Mo Farah joins campaign for Barclays to keep cash transfers

Somalia protest
Image caption Protestors at Downing Street urged the government to help keep money exchanges open in countries where they were the only way to get money in

Campaigners pressing Barclays to keep open cash transfer businesses to poorer countries have presented a petition to Downing Street signed by 25,500 people, including Olympic gold winner Mo Farah.

Barclays says it cannot police all such businesses effectively and they could be used for money laundering.

Protestors say they are a lifeline for people in countries where there is not a proper banking system.

Farah came to the UK at the age of eight from war torn Mogadishu.

Businesses, including banks, pull out of countries like Somalia where war has disrupted normal life, leaving people reliant on smaller, less formal monetary systems for cash payments from relatives who live outside the country.


Double Olympic gold medallist Farah has been urging his 800,000-plus Twitter followers to support "vital" money flows to families in Somalia.

He said: "It is so important that the government and the banks realise the incredibly serious threat this poses, and work with the remittance industry to find a solution.

"Millions of Somalis as well as people across the developing world depend on it."

Farah Hassan, one of the demonstrators, said without the money transfer companies, every aspect of his family's life would suffer: "There are no banking systems so that you can transfer money from one bank to the other. There is absolutely no other way other than the money transfer companies.

"It will affect my family because whether it's education, food, everyday living - if that money is not there, then clearly they won't be able to eat, they won't be able to educate themselves, they won't be able to do anything, so it's just allowing somebody to die."

Barclays is the last major UK bank that still provides such money transfer services to Somalia, which has an estimated 1.5 million of its nationals living overseas.

A recent United Nations study found that more than 40% of the Somali population received remittances.


The companies having their Barclays accounts in the UK closed have branches in countries as diverse as Bangladesh, South Africa and Romania.

There is no suggestion that all the businesses whose accounts Barclays plans to close are transferring money from illicit sources. Many of those on the list are thought to have found other bank account providers, and Barclays has not closed every such account.

It has granted a few companies, including some Somali ones, an extension until September.

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Media captionThe BBC hears from one Somali family which relies on cash transfers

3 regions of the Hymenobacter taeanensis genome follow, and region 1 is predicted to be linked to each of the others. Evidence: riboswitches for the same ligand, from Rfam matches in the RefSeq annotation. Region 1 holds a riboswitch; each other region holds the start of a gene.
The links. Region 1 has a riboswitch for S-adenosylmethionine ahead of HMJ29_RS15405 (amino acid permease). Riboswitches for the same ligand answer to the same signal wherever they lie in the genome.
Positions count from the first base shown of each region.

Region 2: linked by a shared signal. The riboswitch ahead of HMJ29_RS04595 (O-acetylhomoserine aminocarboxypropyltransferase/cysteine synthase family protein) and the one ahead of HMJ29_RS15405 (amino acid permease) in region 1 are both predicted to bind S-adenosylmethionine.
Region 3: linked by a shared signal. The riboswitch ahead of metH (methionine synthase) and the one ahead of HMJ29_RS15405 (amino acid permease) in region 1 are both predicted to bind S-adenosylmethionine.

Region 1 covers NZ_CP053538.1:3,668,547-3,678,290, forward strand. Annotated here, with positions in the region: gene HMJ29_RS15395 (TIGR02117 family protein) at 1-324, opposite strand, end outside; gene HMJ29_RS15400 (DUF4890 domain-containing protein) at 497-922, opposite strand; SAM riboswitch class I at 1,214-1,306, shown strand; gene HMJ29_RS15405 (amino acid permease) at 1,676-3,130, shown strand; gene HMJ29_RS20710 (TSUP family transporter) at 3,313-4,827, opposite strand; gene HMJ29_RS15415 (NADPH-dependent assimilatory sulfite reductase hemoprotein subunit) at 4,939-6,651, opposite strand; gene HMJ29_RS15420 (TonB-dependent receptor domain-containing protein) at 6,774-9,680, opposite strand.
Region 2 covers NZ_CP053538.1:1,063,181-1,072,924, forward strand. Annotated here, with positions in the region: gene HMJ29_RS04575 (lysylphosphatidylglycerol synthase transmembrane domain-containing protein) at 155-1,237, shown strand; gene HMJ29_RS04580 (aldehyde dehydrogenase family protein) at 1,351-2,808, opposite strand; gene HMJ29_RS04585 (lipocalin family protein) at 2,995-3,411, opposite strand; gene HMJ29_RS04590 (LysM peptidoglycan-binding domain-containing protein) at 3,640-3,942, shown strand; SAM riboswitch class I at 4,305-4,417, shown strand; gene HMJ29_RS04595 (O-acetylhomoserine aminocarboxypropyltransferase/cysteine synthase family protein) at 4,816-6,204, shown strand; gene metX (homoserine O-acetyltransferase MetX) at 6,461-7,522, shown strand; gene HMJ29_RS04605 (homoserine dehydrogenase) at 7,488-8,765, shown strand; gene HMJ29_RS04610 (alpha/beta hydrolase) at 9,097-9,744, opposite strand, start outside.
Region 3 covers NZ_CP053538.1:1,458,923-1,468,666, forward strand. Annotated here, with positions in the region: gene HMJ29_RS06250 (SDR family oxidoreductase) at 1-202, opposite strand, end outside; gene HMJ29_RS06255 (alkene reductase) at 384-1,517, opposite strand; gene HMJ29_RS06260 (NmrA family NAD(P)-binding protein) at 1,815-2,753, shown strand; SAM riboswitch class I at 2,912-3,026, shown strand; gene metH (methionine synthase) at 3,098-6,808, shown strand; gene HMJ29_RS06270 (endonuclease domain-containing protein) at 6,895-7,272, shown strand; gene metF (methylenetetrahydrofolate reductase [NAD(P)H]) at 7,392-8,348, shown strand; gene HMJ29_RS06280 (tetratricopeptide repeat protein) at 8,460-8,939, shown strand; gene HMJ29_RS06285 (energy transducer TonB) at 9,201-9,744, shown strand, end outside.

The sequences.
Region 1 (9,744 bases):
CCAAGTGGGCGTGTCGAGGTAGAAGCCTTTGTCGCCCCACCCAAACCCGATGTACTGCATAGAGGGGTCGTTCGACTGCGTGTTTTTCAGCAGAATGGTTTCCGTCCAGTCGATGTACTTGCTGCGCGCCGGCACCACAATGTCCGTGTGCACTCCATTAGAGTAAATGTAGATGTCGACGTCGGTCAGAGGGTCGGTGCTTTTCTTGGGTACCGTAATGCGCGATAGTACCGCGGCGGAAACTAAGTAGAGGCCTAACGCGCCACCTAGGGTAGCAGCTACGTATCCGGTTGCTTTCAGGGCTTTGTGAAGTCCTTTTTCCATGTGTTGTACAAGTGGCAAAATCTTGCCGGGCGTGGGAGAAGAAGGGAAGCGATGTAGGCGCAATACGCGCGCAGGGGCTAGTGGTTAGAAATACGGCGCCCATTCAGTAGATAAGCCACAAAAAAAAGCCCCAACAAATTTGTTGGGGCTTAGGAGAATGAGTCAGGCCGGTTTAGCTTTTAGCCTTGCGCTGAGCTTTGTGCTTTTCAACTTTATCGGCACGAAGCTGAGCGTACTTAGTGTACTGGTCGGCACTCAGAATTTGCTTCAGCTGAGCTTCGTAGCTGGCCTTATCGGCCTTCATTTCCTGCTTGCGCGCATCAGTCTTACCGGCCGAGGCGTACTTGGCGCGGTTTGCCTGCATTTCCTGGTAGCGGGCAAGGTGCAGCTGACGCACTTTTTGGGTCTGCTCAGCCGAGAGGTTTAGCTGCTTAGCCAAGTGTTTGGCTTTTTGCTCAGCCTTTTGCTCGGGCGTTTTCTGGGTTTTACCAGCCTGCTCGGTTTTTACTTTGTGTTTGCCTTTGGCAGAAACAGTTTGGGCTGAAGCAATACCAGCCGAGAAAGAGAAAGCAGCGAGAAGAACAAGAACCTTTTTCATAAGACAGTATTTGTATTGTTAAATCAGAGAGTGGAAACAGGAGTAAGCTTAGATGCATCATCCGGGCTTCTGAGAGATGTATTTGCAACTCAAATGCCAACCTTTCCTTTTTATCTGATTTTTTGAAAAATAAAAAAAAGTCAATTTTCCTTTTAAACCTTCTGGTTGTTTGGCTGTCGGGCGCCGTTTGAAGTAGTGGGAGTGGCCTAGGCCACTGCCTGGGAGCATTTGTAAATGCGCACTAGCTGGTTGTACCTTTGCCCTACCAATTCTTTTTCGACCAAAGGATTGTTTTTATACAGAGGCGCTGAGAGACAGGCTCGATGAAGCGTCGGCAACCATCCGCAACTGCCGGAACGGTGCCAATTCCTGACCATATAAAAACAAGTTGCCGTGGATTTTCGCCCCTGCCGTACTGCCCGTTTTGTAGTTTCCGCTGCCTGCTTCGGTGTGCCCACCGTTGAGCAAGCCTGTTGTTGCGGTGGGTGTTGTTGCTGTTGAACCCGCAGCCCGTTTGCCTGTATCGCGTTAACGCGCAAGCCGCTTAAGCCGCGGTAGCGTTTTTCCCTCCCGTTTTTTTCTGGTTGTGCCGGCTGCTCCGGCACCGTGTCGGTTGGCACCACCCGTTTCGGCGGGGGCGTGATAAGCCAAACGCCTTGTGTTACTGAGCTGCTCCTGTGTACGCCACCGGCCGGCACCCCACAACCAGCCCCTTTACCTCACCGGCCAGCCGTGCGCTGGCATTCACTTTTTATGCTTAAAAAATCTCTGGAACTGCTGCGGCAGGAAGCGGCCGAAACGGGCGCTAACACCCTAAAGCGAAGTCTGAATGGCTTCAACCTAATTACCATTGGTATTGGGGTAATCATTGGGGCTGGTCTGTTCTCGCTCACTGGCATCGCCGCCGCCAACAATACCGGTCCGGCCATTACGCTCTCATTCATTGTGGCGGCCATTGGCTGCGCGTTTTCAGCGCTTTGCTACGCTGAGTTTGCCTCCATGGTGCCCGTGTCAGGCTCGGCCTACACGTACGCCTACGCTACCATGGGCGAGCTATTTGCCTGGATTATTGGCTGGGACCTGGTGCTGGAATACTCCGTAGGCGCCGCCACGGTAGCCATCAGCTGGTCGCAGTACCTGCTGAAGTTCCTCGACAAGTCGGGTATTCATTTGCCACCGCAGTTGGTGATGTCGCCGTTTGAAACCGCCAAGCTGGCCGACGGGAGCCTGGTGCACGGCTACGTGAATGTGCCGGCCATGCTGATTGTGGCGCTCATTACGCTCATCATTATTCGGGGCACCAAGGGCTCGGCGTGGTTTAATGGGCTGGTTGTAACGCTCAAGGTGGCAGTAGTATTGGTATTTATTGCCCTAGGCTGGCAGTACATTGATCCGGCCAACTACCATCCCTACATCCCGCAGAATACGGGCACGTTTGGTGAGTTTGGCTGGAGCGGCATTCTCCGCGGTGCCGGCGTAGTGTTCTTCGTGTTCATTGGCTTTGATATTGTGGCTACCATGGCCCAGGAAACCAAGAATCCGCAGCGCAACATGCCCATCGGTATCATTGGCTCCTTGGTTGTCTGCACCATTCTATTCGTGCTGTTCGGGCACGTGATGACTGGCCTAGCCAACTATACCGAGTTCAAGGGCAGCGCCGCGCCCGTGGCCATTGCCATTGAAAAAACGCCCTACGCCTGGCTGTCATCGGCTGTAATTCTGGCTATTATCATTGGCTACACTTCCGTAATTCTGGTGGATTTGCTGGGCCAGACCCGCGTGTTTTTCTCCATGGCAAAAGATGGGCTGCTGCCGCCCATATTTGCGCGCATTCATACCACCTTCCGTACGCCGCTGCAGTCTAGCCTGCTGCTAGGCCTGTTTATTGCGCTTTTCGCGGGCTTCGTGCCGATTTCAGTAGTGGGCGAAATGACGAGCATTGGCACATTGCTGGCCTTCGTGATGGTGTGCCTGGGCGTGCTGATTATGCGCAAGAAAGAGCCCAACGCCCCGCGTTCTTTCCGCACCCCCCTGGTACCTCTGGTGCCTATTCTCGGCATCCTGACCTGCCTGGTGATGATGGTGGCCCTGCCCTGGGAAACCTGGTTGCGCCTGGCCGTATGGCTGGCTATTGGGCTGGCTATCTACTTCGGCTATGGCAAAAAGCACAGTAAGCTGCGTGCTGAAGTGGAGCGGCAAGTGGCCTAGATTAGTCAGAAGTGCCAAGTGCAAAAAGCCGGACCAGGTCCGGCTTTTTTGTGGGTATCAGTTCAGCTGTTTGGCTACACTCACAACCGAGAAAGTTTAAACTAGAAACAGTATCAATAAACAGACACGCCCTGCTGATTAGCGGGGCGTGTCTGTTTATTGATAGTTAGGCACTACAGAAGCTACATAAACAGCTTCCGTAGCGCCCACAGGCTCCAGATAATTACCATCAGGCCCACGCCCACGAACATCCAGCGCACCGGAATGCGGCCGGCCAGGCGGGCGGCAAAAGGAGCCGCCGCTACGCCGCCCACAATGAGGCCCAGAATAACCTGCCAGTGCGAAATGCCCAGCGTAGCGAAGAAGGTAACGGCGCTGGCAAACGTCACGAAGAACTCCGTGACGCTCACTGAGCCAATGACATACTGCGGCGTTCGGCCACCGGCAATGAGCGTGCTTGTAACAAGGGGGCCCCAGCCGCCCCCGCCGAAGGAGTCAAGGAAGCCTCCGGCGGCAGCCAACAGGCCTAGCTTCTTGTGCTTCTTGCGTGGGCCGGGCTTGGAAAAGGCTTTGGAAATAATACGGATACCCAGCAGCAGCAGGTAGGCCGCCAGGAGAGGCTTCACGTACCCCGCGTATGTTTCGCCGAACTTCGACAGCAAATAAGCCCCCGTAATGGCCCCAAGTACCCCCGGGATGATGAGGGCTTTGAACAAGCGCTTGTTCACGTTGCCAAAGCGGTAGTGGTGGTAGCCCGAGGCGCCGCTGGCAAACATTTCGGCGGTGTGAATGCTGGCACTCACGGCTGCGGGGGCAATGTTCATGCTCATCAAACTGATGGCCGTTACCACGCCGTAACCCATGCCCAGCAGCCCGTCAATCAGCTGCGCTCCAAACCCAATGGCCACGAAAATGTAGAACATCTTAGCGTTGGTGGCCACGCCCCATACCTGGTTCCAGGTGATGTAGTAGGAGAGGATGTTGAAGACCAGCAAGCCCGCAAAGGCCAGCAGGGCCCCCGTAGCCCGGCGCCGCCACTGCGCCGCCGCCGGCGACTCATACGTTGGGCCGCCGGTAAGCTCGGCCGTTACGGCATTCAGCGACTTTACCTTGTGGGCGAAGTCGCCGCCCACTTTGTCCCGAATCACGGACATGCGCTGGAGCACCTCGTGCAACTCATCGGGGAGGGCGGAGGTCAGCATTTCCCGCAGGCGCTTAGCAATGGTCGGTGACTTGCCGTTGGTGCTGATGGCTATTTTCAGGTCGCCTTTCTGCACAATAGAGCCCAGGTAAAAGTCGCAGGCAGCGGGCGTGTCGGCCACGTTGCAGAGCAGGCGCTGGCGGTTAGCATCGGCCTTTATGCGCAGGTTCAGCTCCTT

But there are fears that if a lasting solution is not found it is likely that the system will be driven underground.

Dahabshiil, the largest such business providing services to Somalia, has said Barclays' decision could see money transfers pushed into the hands of "unregulated and illegal providers".


Barclays has said in a statement that it was fear of illicit activity under the current system that was leading it to pull out of the sector: "Whilst Barclays makes no comment on specific companies, it is recognised that some money service businesses don't have the necessary checks in place to spot criminal activity with the degree of confidence required by the regulatory environment under which Barclays operates."

Money laundering is illegal and can go on unnoticed. There are hefty fines when such activity is uncovered.

Barclays' rival HSBC last year agreed to pay US authorities $1.9bn (£1.2bn) in settlement over accusations that it allowed the laundering of billions of dollars of cash from drug barons and rogue states through its international branches.

The Labour MP, Rushanara Ali, delivered the petition to the prime minister's residence, saying it was vital the government acted: "What we cannot have is the government burying its head in the sand because that is too dangerous for developing countries, and also for people who want to get help to some of the poorest people in the world.

"This is about communities helping each other. It's about taking the pressure off the British taxpayer. That's why it's so important."

The government said the Economic Secretary Sajid Javid had held meetings with the major High Street banks, the British Bankers Association, representatives of money service businesses, as well as financial regulators, to discuss the provision of remittance services.

A spokesman described the meeting as "very constructive".

"The Department for International Development is also urgently reviewing the impact of changes on the UK remittance sector to developing countries and examining what can be done to support those affected and will take forward issues from the meeting to their roundtable in September," the spokesperson said.

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